|Aga Hamami||Cagaloglu Hamami||Cemberlitas Hamami||Gedikpasa Hamami|
|50 TL||EUR 30||80 TL||50 TL|
|+ Scrub||+10 TL||+ EUR 15||+45 TL||+20 TL|
|+ Foam Bath||+10 TL||+ EUR 15|
|+ Massage||+40 TL||+75 TL|| + 20 TL|
|Others||Face Mask 20 TL|
Shisha 30 TL
|Manicure 35 TL|
Pedicure 45 TL
Then, you’ll be led to a private changing cubicle where, if you’re like me and completely unfamiliar with public baths, things start getting confusing.
The Turkish Bath Experience in 7 Steps
The first question that pops into one’s head is: do I take off all my clothes? The answer is yes, especially if you’ll be getting a scrub, foam bath, or massage. You’ll be given a peştemal, a traditional Turkish towel made of cotton, to wrap around yourself. Don’t worry as all Turkish hamams are gender segregated.
2. Warm up at the göbek taşı or sauna.
Then, proceed to the sıcaklık, or hot room, which is central to the turkish bath. You’re expected to spend about 15 minutes warming up, either on the göbek taşı (tummy stone), which is the heated marble slab right under the domed roof, or in the sauna if there’s one.
Coming from the tropics, I’d never enjoyed a sauna in my entire life…until now. After more than a month in the cruel winter cold of Scandinavia and Germany it was pure joy to lie here in a heavy stupor, breathing in the hot humid air and feeling the sheen of perspiration form on my skin.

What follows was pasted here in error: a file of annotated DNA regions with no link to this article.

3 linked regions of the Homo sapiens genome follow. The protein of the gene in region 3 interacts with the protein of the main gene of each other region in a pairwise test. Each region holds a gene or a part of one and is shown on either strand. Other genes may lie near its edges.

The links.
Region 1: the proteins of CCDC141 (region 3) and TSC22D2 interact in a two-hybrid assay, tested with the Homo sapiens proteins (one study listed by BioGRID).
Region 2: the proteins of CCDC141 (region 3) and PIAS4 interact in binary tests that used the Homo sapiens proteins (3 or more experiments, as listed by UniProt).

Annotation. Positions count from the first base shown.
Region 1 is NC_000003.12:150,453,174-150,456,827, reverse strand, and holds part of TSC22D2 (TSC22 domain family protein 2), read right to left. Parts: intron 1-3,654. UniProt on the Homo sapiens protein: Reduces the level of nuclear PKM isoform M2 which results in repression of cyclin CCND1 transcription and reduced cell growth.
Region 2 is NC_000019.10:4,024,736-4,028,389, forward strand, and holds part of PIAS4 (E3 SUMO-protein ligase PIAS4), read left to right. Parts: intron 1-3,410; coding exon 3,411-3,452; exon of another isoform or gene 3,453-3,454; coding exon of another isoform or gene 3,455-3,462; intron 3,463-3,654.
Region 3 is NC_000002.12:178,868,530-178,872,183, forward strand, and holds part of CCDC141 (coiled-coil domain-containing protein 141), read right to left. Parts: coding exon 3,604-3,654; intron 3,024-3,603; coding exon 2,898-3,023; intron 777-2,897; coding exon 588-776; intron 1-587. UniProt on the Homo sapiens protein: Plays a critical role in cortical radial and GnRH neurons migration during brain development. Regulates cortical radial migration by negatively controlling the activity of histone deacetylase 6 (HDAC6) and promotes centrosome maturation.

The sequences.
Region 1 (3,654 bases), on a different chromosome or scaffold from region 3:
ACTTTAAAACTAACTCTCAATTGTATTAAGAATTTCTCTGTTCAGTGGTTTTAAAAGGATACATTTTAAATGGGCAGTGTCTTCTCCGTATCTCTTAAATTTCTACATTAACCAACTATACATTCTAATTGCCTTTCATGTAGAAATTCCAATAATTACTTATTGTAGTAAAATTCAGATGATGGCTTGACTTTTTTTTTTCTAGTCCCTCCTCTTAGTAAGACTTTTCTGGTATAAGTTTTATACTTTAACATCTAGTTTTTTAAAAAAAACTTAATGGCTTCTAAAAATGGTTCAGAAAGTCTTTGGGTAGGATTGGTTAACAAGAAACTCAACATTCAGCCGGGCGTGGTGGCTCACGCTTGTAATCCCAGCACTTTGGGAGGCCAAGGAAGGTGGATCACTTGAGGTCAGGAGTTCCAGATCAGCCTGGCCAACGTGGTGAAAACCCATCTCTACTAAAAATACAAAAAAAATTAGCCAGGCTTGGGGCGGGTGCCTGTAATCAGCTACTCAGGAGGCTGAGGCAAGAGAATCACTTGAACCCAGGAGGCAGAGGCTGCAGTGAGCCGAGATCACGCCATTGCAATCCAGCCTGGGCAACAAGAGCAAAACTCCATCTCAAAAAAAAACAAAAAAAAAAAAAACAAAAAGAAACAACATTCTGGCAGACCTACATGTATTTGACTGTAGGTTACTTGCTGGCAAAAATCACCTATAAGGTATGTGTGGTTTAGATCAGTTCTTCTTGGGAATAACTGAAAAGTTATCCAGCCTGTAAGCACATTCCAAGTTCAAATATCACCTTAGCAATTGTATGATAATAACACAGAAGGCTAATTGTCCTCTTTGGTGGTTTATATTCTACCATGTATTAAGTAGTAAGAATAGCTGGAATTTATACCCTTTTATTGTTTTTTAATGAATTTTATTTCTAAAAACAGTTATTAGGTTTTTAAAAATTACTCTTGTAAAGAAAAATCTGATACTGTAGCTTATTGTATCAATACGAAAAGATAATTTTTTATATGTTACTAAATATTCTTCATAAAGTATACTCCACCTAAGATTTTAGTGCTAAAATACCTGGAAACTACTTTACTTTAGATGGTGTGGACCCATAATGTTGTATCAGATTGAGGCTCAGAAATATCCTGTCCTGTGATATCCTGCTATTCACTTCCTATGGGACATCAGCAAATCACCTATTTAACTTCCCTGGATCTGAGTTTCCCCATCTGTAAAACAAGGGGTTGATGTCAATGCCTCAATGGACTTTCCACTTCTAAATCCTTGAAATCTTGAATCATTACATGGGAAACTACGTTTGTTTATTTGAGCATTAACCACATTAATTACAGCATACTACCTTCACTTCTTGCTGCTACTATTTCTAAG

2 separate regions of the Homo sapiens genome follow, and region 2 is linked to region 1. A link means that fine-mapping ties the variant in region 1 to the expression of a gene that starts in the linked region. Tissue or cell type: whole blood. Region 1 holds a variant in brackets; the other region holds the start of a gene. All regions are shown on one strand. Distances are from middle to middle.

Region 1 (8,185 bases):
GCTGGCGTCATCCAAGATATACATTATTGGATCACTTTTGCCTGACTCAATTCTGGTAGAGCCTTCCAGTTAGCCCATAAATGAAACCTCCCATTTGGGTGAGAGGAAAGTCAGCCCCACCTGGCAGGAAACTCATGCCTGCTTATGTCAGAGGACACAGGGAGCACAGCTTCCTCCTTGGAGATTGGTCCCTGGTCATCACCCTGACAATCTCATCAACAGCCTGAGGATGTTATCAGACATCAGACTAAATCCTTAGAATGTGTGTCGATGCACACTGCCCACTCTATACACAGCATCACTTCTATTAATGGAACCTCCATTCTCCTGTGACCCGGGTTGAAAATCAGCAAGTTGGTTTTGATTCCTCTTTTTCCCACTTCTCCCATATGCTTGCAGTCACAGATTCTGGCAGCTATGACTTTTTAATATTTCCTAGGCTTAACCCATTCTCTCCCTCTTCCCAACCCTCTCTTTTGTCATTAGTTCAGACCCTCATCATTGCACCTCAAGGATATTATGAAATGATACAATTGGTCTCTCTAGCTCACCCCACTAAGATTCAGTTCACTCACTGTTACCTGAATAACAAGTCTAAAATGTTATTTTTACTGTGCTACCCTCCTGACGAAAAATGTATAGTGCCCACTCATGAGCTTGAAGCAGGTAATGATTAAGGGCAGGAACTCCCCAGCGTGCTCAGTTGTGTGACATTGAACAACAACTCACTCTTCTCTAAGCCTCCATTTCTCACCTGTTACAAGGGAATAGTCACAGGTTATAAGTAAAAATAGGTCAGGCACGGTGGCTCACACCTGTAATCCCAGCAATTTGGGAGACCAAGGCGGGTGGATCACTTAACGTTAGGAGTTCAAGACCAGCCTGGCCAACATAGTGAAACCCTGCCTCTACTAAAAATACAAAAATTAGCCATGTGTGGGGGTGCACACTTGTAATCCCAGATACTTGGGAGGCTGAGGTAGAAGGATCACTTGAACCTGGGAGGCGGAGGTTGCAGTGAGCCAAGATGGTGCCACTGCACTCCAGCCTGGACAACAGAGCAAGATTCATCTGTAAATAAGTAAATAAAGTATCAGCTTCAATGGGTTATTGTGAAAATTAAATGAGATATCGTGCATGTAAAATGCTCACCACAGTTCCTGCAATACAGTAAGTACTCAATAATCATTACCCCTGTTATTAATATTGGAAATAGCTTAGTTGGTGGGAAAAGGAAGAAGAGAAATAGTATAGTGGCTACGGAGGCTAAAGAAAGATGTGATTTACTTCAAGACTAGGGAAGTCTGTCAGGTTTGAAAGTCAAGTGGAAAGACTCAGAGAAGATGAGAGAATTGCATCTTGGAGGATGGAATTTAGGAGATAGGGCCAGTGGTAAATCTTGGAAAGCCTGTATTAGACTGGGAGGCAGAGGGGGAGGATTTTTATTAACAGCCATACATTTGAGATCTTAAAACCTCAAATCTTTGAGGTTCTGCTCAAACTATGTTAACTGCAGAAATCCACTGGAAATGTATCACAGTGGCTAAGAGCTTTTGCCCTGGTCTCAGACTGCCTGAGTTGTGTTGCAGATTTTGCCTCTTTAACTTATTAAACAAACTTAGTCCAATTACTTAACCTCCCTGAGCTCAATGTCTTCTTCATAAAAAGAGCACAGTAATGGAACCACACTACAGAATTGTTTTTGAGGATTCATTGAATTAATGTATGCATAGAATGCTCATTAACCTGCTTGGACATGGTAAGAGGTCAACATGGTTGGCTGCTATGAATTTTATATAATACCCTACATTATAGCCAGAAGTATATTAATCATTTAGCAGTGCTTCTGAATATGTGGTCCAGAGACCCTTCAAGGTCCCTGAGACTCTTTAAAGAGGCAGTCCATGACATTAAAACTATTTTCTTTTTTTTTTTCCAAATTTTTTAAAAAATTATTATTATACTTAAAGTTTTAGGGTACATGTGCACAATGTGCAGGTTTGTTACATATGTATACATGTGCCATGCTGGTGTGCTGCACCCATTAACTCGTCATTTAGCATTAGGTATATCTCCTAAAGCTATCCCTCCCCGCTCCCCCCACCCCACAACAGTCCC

Don’t spend too long here if you’re feeling discomfort from the heat and humidity!
3. Get your skin scrubbed off. Literally.
At the hamam, exfoliation is serious business. The masseurs wield a kese, or scrubbing mitt, which is somehow closer in texture to steel wool than to loofah. You’ll then be asked to use your peştemal as a mat when you lie down, lest you slide off the hot soapy marble.
If you’re worried about the masseurs using the same dirty mitt on everyone, buy your own from a local shop and request that they scrub you with it (I went with theirs, on the assumption that it’s probably more worn down and less painful!) Either way, they’ll delight in vigorously scrubbing you, back and front, arms and legs, until all your dead skin is sloughed off into shavings of black scum and you gape at how terribly, terribly dirty you are.
4. Rinse off, then get buried in foam bubbles.
Around the walls of the hot room are washing fountains – like swimming pool showers but only with low taps. Using your highly-absorbent peshtemal (so useful and important, this towel!) you can rinse off, then return to your spot on the tummy stone.
This time, your masseur will smother you in a blissfully warm soap bubbles by foaming them out from a cloth. At Gedikpasa turkish bath I was also asked to flip onto my stomach for a brisk yet vigorous massage – if you get that, be careful not to let the foam get into your eyes or mouth.